The Job Advertisement
It is even possible for the job advertisement itself to negatively influence the possibility of enticing people from diverse demographics into applying. It is important to consider the language used in the advert, as well as the images and the places where the advert is posted.
All of these factors can have an impact on the perceptions that people from different demographic groups form about your company. An example of this is if the stock images used in the advert only depicted white men. This would send a message, whether intended or not that the workplace is not somewhere that is welcoming to non-white people, women and those who identify as LGBT+. That may not have been the intent of the advert but sometimes it is possible to communicate things that you don’t intend to when posting job adverts.
One of the services that we offer to employers on our sister site Aspiring to Include is the chase to have us vet your job advert for inclusivity. Our experts in the area of inclusivity will look at the text of your advert and any images used and help you to tailor it more effectively so that it meets the criteria that your target audience will be measuring it by.
A Diverse Interview Panel
One of the best ways to show that your job vacancy is inclusive is to have a diverse interview panel, though this can also be a way to falsely demonstrate inclusivity for some. It is important that the interview panel isn’t just diverse for the sake of being able to say so. It shouldn’t just be a box-ticking exercise., as it will help your business attract diverse candidates.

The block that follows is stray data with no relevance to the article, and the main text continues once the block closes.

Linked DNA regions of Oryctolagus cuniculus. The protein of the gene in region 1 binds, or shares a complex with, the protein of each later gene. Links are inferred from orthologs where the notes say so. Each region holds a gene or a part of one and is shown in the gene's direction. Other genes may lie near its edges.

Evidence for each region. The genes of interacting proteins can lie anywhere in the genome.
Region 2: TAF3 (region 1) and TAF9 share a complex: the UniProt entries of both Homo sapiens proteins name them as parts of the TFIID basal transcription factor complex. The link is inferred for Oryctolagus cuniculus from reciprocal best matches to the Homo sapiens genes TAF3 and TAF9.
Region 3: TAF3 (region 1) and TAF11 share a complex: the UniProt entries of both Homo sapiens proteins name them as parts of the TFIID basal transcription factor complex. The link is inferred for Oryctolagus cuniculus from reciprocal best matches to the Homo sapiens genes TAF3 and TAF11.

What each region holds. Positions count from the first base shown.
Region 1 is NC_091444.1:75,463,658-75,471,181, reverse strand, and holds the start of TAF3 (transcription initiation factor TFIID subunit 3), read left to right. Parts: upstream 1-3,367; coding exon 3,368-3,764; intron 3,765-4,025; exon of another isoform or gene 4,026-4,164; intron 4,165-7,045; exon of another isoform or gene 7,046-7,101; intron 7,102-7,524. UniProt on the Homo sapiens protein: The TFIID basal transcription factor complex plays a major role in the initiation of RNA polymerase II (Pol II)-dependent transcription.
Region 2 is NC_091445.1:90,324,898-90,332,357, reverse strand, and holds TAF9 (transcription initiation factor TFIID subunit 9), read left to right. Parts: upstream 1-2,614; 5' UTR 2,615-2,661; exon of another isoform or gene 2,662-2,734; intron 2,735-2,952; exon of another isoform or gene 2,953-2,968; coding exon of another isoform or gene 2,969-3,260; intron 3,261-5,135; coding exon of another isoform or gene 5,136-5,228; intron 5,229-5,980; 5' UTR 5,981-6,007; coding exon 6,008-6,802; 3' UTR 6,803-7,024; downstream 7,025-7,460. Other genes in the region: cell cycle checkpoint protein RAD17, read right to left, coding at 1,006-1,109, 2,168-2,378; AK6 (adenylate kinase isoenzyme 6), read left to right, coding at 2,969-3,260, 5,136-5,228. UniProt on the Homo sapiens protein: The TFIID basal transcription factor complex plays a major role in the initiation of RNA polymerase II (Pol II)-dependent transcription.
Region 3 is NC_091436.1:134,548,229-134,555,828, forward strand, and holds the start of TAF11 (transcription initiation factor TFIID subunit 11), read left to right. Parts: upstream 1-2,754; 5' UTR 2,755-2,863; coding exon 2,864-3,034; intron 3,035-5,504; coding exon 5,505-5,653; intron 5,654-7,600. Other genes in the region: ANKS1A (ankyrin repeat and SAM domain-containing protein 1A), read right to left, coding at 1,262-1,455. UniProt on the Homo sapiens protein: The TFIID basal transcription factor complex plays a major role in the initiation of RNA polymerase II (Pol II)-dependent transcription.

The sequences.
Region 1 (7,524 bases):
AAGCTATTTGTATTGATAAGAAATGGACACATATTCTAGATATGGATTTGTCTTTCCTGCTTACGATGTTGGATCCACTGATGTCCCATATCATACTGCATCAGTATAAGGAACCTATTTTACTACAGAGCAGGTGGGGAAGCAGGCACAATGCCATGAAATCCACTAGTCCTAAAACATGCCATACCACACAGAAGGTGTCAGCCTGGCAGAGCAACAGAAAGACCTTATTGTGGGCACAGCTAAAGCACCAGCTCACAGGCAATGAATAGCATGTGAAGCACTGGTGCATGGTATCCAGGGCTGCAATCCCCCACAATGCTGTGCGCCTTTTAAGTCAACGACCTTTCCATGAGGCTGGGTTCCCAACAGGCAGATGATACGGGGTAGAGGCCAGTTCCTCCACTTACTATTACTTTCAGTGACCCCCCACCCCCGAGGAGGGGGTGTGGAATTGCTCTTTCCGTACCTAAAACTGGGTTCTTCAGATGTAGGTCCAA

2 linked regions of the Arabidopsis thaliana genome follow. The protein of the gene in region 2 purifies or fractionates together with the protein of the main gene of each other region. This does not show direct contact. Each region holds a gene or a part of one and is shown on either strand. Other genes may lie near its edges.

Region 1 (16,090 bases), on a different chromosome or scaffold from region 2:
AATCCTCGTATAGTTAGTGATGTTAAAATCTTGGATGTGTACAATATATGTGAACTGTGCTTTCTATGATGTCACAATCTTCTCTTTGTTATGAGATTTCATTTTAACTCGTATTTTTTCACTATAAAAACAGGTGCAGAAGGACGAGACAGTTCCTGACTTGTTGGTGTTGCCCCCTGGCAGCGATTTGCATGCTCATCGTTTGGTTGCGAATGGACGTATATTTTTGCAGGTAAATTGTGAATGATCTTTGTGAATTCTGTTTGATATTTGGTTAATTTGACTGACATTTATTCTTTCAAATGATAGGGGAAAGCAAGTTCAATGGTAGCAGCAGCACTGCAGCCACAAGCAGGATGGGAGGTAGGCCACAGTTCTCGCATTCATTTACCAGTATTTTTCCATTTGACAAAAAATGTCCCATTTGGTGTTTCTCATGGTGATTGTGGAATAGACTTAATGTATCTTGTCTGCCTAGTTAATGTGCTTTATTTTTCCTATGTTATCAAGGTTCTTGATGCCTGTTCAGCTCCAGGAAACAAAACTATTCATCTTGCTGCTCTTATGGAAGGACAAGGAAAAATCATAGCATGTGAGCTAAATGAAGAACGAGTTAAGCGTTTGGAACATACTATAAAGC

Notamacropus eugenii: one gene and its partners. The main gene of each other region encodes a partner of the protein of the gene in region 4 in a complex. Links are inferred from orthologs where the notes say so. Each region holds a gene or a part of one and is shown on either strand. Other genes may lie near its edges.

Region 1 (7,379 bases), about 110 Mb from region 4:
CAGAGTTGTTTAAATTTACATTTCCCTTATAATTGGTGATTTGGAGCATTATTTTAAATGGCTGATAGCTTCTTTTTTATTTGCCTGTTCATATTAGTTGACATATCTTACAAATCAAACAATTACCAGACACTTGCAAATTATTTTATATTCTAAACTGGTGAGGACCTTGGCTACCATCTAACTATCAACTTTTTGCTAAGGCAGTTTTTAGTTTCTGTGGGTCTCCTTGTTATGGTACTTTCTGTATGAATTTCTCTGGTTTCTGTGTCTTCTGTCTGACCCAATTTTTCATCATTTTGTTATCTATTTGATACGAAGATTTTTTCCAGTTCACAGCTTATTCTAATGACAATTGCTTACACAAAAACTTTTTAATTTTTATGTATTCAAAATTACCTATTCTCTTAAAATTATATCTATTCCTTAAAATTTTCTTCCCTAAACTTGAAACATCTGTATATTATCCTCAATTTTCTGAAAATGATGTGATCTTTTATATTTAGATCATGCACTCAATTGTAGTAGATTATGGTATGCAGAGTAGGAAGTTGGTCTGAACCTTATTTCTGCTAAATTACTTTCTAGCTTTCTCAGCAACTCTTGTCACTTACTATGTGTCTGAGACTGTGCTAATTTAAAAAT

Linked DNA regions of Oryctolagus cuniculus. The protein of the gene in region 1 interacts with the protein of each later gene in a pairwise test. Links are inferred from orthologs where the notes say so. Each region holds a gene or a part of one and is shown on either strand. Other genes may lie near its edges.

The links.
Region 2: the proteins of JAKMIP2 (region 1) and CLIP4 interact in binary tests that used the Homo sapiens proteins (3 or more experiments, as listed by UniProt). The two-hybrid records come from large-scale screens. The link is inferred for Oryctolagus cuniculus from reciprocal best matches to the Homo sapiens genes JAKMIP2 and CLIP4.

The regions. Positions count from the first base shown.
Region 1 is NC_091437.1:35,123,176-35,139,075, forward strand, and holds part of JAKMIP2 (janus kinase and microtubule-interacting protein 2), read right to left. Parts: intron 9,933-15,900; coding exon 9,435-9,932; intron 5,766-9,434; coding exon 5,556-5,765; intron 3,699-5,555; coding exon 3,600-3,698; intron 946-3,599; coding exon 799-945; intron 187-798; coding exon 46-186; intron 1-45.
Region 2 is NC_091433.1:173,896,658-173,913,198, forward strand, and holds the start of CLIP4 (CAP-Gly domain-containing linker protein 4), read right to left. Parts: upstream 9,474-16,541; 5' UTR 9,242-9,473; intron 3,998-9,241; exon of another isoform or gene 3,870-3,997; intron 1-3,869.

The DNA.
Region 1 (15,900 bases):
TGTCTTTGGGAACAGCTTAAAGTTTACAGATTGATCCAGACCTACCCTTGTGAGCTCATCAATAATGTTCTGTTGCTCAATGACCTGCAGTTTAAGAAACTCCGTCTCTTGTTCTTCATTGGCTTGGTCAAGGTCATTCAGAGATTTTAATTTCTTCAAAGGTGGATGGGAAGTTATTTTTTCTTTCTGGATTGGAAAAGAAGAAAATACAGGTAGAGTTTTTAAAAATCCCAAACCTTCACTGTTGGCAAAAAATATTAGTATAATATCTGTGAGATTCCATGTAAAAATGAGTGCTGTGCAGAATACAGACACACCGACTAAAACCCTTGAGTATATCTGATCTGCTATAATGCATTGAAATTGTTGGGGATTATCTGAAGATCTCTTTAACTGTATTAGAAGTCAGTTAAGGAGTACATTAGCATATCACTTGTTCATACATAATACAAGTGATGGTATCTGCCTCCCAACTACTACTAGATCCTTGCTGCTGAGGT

Applicants look at the interview panel and the recruitment process more generally to get an idea of what the company is like and if the panel doesn’t reflect the company, the successful applicants may feel a touch misled by the process.
The interview panel needs to comprise people who have been well briefed on the criteria for the job and it can even be worth your while to rethink what you are looking for from the applicants in order to widen the access further.
Reframe to Focus on Values in the Recruitment Process
Sometimes it is more productive to reframe the process so that you are focusing on the qualities and values that you are looking for from applicants rather than narrowly focusing on a particular qualification or aspect of educational attainment. This is because educational opportunities can sometimes exclude those who are quite clearly the best candidates, but they perhaps may have lacked the socioeconomic privilege to gain a degree qualification in their chosen field.
Reframing in this way can lead to you finding people who are a better cultural fit for your company and who can learn anything that they need to while carrying out valuable work that advances the aims of the organisation. People who feel like their experiences have been valued and listened to will also work harder to repay the faith that has been placed in their abilities so this approach can benefit everyone involved.